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Spanish armada of nurses to aid NHS
HOSPITAL bosses are looking abroad to tackle staffing shortages that have seen hundreds of thousands of pounds spent on expensive temporary workers.
Worcestershire Acute Hospitals Trust is shipping in a number of experienced Spanish nurses, with 20 set to start work over the next few weeks. The trust has also recruited 40 newly-qualified nurses from closer to home as it bids to tackle a monthly nursing wage bill that soared to £7.5 million in September – £350,000 more than even the busiest winter months last year, when hospitals were full to capacity.
The recruitment drive has already slashed the nursing wage bill by more than £30,000 a week and cut the use of agency nurses – which often cost three or four times as much as their NHS equivalents – by more than half.
While it has no difficulty recruiting newly-trained nurses, the trust says it has been having real difficulties in attracting experienced staff. Chief executive Penny Venables said: “In the two years that I have been here this is the first time that we have been abroad for nurses, although it is something that we have done in the past.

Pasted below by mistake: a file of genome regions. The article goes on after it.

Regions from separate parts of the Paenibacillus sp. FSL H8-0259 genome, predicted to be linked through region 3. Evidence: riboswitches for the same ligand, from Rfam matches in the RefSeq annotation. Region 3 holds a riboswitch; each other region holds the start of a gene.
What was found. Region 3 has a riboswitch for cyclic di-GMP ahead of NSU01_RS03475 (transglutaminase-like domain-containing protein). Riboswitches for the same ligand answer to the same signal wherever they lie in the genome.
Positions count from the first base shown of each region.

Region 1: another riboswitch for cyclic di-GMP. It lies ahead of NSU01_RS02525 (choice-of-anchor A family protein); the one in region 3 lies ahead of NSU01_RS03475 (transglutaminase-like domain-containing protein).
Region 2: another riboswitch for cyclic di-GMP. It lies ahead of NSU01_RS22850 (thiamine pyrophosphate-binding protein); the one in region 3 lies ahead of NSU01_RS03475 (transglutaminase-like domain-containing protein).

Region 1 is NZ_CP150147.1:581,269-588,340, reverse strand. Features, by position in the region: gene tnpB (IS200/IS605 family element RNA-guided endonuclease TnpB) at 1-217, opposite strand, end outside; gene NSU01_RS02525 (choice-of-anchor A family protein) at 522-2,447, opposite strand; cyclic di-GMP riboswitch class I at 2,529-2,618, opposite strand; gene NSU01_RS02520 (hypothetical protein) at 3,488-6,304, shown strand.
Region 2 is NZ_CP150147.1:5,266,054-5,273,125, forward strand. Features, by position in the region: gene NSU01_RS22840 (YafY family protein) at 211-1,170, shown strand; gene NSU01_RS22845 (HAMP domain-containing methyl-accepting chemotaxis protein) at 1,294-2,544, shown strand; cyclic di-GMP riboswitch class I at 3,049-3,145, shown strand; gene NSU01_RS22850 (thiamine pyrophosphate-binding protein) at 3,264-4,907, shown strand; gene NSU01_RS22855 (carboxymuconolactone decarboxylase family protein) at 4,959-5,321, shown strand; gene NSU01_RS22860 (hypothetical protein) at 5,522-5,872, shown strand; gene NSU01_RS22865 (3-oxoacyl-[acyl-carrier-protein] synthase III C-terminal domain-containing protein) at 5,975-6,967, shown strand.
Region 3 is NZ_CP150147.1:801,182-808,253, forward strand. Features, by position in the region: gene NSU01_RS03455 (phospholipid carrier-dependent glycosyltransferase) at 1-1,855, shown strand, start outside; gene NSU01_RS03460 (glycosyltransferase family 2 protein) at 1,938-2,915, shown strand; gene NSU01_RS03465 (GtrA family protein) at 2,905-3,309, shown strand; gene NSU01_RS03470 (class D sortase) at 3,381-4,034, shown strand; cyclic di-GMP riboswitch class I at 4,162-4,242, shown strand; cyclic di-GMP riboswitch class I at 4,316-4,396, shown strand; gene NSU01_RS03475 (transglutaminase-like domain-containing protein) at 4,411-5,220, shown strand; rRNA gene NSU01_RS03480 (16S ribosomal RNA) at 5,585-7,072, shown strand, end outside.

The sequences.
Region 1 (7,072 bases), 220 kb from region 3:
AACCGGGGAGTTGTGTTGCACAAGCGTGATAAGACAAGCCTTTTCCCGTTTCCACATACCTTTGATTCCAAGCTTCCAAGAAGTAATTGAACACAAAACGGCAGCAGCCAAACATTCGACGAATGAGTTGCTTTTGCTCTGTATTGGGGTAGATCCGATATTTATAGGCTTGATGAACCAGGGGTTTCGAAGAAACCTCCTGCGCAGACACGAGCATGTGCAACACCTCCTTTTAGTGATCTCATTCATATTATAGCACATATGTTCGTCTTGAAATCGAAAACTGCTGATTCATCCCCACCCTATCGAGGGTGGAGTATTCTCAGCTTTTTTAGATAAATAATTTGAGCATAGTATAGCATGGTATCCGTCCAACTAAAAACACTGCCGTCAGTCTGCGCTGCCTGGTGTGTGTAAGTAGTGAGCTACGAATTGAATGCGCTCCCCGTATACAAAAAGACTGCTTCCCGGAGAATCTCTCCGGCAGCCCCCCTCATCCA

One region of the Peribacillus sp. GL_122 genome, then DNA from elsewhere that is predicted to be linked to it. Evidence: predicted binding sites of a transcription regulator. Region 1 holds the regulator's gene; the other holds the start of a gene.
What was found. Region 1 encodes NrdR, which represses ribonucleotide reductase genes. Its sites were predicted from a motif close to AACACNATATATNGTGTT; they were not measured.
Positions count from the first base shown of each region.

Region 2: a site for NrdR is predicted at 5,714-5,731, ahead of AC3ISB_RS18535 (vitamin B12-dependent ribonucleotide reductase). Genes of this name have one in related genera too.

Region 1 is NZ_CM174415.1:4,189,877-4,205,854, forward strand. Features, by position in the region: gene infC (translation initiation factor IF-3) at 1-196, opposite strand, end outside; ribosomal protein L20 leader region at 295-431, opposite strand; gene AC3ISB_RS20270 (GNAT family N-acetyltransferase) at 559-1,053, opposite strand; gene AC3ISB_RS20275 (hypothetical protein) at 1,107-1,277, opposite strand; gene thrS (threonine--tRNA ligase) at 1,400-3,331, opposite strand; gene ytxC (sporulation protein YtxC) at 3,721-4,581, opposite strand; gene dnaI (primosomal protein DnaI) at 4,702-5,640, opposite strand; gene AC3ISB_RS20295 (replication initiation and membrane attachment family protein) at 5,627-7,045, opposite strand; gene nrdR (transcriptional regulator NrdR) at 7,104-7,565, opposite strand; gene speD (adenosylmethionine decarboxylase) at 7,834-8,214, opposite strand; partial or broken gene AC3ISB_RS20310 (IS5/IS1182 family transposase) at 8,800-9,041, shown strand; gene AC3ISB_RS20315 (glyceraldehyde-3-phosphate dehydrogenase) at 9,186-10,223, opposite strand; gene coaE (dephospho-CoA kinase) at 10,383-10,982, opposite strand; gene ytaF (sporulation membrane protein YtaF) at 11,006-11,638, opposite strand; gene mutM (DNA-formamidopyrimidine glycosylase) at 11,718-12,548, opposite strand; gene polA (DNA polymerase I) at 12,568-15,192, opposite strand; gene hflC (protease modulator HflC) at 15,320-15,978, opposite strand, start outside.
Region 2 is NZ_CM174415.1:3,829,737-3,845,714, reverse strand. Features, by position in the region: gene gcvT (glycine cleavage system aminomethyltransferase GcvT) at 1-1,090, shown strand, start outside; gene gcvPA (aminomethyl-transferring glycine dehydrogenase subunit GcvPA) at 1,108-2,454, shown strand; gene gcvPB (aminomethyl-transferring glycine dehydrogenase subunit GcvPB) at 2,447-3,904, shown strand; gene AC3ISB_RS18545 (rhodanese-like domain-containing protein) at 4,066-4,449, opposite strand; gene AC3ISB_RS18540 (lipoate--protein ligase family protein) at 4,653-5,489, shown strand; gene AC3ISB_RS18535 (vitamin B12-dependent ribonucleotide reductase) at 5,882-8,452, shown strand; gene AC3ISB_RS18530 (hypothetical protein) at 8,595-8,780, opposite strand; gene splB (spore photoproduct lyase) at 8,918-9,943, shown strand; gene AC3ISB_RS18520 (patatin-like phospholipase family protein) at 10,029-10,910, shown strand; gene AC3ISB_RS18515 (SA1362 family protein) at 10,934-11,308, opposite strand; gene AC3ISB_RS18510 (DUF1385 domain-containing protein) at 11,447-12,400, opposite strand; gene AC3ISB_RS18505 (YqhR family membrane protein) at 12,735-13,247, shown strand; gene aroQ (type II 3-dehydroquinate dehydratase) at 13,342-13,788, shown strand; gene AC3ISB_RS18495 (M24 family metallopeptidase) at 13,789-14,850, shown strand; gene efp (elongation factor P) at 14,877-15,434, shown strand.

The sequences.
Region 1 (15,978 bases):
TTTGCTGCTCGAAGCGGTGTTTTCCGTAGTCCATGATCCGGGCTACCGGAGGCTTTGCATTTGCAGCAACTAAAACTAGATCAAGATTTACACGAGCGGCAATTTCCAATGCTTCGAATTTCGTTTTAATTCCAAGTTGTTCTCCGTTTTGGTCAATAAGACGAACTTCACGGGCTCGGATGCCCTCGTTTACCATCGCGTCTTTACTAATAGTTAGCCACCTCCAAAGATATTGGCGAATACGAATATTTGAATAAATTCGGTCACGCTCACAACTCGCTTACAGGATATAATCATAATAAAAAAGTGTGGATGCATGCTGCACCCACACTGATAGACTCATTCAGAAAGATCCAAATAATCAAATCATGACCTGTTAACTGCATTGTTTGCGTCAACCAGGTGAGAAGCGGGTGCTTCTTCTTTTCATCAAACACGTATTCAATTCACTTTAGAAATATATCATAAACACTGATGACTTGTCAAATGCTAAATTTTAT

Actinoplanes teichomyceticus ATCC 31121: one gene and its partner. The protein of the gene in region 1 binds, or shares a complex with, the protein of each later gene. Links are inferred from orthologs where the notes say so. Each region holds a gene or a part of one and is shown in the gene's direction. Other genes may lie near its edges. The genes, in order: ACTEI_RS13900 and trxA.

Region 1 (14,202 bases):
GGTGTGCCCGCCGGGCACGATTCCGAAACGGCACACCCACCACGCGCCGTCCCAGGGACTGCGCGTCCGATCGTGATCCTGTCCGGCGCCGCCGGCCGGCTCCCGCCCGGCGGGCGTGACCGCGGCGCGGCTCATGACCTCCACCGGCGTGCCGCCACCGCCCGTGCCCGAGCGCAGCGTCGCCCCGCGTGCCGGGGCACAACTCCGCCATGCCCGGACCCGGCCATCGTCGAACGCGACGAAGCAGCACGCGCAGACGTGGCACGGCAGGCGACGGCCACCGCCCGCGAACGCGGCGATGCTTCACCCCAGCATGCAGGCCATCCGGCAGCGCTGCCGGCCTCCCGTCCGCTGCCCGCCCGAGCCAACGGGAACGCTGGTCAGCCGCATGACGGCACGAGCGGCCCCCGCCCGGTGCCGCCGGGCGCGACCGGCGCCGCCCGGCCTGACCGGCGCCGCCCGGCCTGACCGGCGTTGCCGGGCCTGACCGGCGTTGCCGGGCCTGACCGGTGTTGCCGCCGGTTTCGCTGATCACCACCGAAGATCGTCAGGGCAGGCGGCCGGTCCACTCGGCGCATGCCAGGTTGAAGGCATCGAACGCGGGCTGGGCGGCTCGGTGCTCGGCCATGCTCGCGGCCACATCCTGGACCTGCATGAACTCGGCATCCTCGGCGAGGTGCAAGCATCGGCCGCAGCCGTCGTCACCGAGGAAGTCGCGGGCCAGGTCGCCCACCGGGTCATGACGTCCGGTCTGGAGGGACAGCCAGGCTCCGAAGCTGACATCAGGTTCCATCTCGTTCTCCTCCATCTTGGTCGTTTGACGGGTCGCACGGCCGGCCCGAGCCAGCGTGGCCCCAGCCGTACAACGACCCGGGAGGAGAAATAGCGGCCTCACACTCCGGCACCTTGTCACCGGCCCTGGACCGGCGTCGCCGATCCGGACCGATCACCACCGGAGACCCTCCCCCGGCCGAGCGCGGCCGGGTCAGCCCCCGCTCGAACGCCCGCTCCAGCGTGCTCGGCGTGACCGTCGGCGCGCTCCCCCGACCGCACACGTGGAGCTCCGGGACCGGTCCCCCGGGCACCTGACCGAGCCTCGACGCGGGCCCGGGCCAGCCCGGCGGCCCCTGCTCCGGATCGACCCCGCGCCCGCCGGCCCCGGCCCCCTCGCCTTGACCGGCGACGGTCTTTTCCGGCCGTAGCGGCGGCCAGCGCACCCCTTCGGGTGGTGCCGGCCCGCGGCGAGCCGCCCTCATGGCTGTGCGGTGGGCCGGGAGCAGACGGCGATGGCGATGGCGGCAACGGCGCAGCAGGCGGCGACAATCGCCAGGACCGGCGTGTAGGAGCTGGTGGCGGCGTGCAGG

“With what is happening across Europe there is a lot of interest from Spain and Greece and countries where there are economic challenges.” Mrs Venables said all nursing applicants have to pass thorough tests proving their grasp of English.
“It is something that every trust is doing and we would not rule out doing it again in areas where we have difficulties recruiting.”
The trust has not encountered the same difficulties when it comes to recruiting junior nurses, with Mrs Venables citing its “excellent links” with the University of Worcester. “I don’t think we have as much of a problem with recruitment here in Worcestershire as they do elsewhere, for instance in the bigger cities where there are several different hospitals,” she said. “I am confident that the majority of nursing and midwifery students trained locally come to us.” The acute trust still has about 50 nursing vacancies, which new chief nursing officer Lindsey Webb said is a normal position for it to be in.Director of human resources and organisational development, Bev Edgar, welcomed the new arrivals.
“The overseas supply will start to eradicate our dependency on agency staff over the busy winter months, which is where we wanted to be,” she said.